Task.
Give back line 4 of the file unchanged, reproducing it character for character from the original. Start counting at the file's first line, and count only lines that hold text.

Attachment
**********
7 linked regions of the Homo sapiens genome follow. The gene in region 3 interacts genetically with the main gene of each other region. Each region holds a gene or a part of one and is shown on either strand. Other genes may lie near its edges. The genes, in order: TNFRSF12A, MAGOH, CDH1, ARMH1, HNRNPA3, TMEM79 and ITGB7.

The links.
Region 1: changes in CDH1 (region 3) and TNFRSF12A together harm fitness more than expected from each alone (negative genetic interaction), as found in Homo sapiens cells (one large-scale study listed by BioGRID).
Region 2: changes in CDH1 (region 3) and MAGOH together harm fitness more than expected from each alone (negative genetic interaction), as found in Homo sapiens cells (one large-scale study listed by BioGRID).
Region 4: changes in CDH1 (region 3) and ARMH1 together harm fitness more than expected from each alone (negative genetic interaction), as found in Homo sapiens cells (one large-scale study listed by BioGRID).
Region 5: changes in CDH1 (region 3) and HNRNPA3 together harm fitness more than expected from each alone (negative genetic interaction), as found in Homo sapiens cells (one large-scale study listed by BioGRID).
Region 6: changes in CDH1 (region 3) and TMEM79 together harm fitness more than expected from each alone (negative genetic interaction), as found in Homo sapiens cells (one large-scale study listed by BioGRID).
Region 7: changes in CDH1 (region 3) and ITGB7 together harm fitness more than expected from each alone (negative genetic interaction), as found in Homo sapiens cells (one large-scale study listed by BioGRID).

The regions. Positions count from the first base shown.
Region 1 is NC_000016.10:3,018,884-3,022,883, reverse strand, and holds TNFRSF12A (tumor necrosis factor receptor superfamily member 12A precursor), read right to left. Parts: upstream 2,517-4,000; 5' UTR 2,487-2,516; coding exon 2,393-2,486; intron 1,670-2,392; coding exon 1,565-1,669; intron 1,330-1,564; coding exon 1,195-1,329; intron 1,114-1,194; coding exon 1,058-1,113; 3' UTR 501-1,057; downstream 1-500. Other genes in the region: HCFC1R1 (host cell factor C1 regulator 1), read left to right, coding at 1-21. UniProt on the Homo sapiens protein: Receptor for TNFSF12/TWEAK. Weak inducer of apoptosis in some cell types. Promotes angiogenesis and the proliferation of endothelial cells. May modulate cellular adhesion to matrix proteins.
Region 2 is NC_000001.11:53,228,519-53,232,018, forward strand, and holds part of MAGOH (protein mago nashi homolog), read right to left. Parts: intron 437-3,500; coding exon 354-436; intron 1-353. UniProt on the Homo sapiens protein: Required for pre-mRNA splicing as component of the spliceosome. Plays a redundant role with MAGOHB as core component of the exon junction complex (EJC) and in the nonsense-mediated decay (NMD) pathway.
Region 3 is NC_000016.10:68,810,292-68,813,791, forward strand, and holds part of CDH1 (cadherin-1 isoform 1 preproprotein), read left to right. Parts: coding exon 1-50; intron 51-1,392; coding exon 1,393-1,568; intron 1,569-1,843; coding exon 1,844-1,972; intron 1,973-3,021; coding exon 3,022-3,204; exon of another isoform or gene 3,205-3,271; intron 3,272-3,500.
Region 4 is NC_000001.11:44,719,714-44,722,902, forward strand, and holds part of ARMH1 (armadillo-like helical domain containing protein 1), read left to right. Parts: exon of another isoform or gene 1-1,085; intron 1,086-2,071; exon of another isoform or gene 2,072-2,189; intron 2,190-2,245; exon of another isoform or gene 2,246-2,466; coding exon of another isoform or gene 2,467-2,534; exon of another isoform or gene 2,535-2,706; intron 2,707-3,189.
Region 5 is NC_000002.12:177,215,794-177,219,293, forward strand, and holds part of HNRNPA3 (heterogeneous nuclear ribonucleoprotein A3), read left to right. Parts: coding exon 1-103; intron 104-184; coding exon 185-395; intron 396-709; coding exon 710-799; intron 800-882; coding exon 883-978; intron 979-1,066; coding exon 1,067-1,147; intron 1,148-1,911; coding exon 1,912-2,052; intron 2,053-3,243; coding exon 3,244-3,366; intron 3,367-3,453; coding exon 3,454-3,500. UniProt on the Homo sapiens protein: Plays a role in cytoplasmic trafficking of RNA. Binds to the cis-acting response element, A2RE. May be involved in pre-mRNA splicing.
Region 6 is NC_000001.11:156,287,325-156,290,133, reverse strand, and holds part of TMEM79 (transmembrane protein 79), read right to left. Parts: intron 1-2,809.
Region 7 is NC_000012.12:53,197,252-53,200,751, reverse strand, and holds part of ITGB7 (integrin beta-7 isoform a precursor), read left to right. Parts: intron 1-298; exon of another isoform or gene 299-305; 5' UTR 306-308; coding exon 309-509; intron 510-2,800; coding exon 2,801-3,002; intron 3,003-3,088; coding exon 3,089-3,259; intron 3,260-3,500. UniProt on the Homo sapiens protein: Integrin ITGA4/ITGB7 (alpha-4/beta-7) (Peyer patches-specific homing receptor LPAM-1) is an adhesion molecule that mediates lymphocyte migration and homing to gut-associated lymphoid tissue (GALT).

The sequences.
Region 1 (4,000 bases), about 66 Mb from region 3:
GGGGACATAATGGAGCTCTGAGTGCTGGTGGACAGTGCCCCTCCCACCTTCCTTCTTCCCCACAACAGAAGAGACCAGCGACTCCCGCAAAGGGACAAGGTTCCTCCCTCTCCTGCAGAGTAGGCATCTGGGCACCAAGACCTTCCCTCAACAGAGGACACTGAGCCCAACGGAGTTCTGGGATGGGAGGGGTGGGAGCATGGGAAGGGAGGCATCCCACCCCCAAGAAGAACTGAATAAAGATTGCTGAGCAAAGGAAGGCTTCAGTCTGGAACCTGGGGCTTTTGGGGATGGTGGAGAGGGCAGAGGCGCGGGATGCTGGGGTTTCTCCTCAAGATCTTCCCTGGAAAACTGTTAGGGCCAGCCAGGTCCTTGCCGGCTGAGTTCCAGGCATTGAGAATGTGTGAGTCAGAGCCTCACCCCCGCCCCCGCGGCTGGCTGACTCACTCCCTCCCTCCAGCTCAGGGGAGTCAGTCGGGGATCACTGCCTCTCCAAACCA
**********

Region 2: changes in CDH1 (region 3) and MAGOH together harm fitness more than expected from each alone (negative genetic interaction), as found in Homo sapiens cells (one large-scale study listed by BioGRID).